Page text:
Belarus Makes Plans to Help Older Orphans

04/10/2011 - Belarusian officials are creating a database to monitor orphaned children up to age 23. Older orphans often face a lack of resources and support upon leaving institutions.

The government of Belarus is in the process of editing laws and policies governing the care of orphans and other children without parental care. At the end of the process, the Ministry of Education and Ministry of Labor will have developed positions on post-orphanage care of children.

Belarus is home to 21,000-23,000 children at risk. The number of families with individual plans to protect the rights of their children has remained steady around 12,000-13,000. In total, according to 2009 estimates published by the United Nations Children's Fund (UNICEF), there are 150,000 children under the age of seventeen who have lost one or both of their parents.

"About four thousand children are annually losing parental care for various reasons," said Yuri Emelianenko, department head for social and educational work at the Ministry of Education.

Authorities are intending to create an electronic database of orphaned children under the age of 23. Various education institutions will also be included in the database, planning for the organization and operation of which is already underway.

According to the charity, Bridge of Hope for Belarus and Others (BHBO), once orphans are discharged from orphanages at the age of 17, they face a whole new set of vulnerabilities. Without proper life skills, support and opportunities, these adolescents, upon leaving institutions, can face difficulty finding a job, a home and even food to sustain themselves. BHBO provides funds and other resources to help orphans attain the basic life and employment skills that can help give them a solid foundation and a better chance at a fulfilling future.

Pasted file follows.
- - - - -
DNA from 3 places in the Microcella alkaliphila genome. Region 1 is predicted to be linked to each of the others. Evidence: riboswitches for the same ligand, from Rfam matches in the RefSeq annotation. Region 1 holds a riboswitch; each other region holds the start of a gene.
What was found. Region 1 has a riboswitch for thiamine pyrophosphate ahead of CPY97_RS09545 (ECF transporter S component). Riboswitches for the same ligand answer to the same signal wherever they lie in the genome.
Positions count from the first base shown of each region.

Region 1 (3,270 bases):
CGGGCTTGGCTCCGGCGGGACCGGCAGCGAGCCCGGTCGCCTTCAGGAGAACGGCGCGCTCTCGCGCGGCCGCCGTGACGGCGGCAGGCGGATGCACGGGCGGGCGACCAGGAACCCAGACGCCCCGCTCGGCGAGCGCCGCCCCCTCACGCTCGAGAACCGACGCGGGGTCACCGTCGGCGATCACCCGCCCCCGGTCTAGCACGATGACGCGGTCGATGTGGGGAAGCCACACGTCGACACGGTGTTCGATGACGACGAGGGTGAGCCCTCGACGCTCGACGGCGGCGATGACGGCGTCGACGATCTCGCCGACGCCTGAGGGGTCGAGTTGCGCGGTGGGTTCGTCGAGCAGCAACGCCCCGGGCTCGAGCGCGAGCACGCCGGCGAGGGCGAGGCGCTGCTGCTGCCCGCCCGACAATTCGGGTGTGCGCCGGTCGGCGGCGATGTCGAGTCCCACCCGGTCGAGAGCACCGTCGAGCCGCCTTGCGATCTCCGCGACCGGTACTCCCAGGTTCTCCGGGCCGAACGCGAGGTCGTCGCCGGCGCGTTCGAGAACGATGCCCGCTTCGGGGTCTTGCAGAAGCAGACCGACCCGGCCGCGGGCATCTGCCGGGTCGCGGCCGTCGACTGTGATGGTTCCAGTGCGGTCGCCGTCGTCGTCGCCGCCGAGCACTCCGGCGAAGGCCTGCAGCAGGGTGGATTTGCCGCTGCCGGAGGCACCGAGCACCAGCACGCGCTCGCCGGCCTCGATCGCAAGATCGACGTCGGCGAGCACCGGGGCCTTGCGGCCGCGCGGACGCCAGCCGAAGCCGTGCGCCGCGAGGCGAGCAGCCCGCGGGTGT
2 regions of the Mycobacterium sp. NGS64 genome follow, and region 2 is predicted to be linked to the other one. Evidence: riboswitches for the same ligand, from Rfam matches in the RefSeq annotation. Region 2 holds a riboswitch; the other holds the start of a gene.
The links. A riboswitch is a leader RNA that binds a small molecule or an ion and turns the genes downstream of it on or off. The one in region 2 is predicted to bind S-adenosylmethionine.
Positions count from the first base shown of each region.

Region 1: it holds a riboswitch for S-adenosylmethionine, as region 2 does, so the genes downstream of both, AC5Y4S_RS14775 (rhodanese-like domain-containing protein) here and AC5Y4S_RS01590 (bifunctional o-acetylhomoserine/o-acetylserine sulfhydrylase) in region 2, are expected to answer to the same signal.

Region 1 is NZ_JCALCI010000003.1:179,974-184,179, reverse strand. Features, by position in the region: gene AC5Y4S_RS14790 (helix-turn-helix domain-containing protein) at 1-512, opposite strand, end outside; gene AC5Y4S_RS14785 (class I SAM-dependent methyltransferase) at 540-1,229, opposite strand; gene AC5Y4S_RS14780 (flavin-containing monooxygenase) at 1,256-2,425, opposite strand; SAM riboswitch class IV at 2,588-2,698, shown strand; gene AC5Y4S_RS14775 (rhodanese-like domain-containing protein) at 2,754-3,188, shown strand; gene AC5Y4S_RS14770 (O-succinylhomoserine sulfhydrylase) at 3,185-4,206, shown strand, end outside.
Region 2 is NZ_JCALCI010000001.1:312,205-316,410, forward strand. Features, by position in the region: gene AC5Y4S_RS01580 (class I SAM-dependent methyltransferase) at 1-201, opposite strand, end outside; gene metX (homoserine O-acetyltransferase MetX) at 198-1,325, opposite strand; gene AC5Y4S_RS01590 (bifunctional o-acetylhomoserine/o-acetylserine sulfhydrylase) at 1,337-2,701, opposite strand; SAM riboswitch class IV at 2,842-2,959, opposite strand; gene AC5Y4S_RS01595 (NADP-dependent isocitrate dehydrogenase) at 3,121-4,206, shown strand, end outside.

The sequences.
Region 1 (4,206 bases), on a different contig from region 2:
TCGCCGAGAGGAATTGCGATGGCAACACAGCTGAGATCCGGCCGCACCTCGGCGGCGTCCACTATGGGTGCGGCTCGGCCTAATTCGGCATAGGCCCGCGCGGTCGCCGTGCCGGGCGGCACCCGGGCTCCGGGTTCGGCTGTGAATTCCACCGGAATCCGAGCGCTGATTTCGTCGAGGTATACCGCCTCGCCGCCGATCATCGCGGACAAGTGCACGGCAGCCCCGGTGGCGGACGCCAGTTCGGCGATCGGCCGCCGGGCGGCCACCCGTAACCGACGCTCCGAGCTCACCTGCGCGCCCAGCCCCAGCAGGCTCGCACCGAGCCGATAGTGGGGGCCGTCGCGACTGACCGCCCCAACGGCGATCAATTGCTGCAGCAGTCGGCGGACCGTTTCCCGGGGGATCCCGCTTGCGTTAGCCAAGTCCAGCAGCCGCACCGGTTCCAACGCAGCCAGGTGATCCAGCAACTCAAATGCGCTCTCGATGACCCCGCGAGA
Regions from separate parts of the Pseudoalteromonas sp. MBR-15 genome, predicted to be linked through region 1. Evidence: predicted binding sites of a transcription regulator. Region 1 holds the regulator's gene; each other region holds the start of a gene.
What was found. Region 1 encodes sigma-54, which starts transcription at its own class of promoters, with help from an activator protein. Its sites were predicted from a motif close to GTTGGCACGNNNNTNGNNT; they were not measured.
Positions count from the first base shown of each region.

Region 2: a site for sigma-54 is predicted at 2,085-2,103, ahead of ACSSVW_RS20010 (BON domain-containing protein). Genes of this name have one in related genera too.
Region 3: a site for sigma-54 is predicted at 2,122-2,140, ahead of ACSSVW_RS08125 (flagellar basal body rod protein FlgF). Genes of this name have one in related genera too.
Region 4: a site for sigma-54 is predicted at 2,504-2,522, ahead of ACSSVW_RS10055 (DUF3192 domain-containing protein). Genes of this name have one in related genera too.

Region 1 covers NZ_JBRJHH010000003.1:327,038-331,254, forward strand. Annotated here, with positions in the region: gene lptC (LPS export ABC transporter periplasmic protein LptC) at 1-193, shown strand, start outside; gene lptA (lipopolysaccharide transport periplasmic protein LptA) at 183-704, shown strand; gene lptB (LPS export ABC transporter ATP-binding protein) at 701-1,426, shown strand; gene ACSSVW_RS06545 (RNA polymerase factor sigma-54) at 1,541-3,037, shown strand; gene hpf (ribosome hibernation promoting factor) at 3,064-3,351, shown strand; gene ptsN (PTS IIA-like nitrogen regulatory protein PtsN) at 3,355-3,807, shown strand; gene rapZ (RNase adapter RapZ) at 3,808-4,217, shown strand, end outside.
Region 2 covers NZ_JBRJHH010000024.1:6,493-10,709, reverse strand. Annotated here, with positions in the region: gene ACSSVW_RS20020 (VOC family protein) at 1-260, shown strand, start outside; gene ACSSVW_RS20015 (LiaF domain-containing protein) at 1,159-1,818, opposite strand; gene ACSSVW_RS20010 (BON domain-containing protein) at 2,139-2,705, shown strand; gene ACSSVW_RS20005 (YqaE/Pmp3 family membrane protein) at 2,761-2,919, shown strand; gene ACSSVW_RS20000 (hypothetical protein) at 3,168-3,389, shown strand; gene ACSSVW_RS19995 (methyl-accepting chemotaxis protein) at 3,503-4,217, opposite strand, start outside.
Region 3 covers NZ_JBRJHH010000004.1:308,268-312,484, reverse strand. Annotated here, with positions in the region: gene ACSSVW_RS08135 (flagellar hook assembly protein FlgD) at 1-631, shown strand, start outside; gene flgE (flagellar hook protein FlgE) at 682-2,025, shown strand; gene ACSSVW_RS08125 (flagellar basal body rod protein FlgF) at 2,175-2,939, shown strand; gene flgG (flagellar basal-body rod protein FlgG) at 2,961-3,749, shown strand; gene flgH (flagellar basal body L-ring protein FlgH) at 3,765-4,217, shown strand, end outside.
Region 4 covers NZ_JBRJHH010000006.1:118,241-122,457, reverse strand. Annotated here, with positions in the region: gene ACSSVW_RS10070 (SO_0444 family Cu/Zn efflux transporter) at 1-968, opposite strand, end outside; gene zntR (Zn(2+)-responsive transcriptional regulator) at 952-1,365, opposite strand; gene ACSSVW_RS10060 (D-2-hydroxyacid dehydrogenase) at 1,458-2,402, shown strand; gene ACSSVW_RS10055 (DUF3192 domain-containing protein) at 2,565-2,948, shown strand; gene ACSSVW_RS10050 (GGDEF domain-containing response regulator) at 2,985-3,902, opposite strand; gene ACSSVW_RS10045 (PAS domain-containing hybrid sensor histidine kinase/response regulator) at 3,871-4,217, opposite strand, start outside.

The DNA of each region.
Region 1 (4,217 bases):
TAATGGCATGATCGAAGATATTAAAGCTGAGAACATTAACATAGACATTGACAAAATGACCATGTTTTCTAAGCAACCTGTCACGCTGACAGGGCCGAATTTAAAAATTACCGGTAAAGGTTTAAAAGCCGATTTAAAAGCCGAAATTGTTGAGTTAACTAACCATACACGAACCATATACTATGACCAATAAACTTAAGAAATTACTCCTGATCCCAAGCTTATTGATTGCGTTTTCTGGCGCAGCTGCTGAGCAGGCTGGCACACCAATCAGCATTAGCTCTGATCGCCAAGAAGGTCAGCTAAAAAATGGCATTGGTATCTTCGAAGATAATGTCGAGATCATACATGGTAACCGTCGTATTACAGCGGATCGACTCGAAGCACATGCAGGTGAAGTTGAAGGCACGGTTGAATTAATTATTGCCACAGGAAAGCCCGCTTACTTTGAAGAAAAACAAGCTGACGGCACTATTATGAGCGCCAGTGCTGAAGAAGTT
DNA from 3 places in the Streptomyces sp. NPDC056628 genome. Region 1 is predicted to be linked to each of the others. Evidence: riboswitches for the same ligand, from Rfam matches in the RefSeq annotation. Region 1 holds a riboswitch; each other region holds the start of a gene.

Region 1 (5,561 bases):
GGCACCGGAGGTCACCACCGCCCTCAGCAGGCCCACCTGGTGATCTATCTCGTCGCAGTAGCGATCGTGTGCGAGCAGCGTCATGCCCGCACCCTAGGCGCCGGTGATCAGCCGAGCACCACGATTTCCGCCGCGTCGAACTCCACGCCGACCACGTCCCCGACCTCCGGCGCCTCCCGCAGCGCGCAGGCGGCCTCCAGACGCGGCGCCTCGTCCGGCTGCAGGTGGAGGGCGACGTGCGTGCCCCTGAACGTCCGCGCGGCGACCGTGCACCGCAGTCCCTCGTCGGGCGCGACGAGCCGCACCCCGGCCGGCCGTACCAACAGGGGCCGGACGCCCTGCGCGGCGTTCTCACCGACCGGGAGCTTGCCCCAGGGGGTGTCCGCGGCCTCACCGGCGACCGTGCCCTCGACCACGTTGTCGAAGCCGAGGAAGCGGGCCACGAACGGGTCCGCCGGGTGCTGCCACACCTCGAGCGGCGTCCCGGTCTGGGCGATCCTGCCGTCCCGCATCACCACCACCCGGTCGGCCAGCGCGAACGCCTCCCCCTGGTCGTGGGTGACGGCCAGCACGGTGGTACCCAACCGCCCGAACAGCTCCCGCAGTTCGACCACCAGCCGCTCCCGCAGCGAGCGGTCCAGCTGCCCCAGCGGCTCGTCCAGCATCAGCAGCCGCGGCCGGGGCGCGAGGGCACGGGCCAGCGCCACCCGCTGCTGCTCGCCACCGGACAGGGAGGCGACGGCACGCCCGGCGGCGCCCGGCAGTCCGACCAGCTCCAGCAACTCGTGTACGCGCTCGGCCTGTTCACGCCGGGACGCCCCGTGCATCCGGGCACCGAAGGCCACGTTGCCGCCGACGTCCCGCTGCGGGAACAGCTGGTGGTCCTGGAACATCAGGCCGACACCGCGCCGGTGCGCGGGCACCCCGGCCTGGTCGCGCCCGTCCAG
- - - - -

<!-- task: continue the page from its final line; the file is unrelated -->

According to BHBO, there are as many as 50,000 children living in 600 orphanages in Belarus. The biggest challenge is the "social orphan." Social orphans have parents, but have been abandoned, sometimes because of alcoholism and sometimes because of poverty or other reasons.

Alcohol abuse is widespread, with parental neglect, child abuse and domestic violence against women and children remaining significant challenges, notes UNICEF. Nearly a quarter of all children delivered in 2003 were born out of wedlock and the spread of HIV/AIDS continues to be a major concern.

Secondly, a comprehensive model for monitoring  adoptive families is also being developed. Recruitment drives for adoptive families is another example of endeavors being contemplated to improve orphan care. For instance, the distribution of promotional materials (brochures, books, leaflets and posters) and other information is being organized for factories, health clinics, and educational institutions with the aim of finding alternative care, such as adoptive parents or foster families, for vulnerable children.

Local media reported at the beginning of last month that Belarusian President, Alexander Lukashenko, promised to find homes for 80 per cent of the country's orphans within the coming five years. The government will do its best, he said, to banish the words "orphan" and "orphanage" forever.